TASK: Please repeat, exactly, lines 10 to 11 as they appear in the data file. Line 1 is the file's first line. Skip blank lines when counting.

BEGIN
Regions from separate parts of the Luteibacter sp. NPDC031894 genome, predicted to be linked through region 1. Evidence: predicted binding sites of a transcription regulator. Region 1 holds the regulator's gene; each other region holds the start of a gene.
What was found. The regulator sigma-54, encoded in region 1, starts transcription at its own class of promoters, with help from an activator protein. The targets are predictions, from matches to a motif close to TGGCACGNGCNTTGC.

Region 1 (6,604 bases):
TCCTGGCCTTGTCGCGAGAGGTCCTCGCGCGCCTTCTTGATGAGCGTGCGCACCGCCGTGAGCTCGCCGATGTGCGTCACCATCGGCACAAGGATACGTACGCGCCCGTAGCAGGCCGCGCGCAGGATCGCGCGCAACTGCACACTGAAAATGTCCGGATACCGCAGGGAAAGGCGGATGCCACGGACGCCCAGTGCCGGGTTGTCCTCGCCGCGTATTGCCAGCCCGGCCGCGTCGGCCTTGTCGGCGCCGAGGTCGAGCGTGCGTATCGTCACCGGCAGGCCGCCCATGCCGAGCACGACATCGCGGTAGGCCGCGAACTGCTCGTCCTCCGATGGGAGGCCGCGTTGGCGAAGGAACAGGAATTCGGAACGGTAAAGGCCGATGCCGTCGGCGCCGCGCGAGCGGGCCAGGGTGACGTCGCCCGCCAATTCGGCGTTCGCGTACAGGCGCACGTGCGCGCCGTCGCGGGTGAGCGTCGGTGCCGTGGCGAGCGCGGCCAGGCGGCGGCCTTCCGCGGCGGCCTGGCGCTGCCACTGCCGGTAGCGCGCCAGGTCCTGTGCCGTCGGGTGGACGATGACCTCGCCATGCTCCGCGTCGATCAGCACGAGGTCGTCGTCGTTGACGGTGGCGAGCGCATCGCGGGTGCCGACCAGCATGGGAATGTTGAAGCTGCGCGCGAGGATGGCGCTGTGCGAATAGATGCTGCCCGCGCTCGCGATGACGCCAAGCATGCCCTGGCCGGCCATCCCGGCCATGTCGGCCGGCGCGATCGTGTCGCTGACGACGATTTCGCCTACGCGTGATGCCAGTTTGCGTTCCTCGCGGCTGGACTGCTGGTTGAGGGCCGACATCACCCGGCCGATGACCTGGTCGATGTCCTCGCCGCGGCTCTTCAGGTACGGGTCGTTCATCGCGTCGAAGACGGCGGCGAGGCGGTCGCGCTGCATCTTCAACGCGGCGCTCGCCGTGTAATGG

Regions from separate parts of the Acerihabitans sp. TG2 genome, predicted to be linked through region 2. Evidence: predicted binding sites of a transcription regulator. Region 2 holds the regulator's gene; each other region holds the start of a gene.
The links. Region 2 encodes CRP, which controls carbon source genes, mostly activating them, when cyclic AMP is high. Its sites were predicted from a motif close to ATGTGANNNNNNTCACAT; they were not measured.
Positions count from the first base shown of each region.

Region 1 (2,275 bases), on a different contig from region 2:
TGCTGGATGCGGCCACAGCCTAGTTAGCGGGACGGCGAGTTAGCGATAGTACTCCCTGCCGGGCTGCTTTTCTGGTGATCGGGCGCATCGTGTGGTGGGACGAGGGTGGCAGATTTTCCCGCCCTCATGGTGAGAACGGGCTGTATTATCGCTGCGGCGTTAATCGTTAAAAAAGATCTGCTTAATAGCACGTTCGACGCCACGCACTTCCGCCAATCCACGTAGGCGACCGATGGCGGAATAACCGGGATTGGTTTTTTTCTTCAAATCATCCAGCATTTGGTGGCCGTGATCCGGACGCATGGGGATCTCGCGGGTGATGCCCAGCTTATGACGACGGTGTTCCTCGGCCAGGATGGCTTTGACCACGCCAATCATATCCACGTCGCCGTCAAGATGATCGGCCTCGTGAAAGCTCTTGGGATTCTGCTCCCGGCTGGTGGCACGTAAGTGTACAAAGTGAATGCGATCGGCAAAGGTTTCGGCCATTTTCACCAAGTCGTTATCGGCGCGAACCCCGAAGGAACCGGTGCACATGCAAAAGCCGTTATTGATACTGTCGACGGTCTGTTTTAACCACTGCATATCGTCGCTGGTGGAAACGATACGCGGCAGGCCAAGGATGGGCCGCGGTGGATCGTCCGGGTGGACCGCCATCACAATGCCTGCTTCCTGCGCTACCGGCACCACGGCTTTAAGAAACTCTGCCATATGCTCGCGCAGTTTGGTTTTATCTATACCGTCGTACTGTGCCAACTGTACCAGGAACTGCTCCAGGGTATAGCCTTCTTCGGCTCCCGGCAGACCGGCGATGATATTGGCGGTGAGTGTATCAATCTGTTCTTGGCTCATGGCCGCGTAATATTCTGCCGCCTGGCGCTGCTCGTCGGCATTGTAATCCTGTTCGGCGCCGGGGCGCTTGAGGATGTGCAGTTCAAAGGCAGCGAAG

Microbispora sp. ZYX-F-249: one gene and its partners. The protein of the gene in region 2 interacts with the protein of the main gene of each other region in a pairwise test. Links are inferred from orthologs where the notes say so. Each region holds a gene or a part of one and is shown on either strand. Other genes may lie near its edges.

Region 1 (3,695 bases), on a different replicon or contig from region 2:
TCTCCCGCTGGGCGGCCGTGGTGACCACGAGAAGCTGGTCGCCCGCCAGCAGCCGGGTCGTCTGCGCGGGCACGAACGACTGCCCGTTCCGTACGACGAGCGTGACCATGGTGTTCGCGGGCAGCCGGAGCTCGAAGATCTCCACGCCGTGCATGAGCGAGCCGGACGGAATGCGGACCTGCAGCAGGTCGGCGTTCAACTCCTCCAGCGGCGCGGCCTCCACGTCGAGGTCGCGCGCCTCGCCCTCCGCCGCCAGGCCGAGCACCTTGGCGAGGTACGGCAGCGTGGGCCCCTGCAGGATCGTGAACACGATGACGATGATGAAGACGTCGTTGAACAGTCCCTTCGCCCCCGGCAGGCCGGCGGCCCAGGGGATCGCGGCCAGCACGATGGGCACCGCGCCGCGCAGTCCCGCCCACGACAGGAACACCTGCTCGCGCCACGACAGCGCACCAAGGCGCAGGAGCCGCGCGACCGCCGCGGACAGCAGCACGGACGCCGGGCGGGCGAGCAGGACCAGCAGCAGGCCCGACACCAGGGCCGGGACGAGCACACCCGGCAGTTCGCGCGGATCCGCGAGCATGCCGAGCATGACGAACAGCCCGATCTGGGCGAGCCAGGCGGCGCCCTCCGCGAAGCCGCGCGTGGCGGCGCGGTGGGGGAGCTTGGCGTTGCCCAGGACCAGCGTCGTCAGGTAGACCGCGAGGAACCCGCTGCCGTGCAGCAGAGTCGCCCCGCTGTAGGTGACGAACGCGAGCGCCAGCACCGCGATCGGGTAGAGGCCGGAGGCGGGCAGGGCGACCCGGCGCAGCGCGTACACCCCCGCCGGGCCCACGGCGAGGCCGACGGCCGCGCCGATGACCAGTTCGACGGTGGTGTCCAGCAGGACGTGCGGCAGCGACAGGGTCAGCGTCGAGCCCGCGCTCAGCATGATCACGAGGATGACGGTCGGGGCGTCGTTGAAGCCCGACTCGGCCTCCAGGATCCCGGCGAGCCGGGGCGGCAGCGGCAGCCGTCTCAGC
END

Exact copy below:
Microbispora sp. ZYX-F-249: one gene and its partners. The protein of the gene in region 2 interacts with the protein of the main gene of each other region in a pairwise test. Links are inferred from orthologs where the notes say so. Each region holds a gene or a part of one and is shown on either strand. Other genes may lie near its edges.

Region 1 (3,695 bases), on a different replicon or contig from region 2: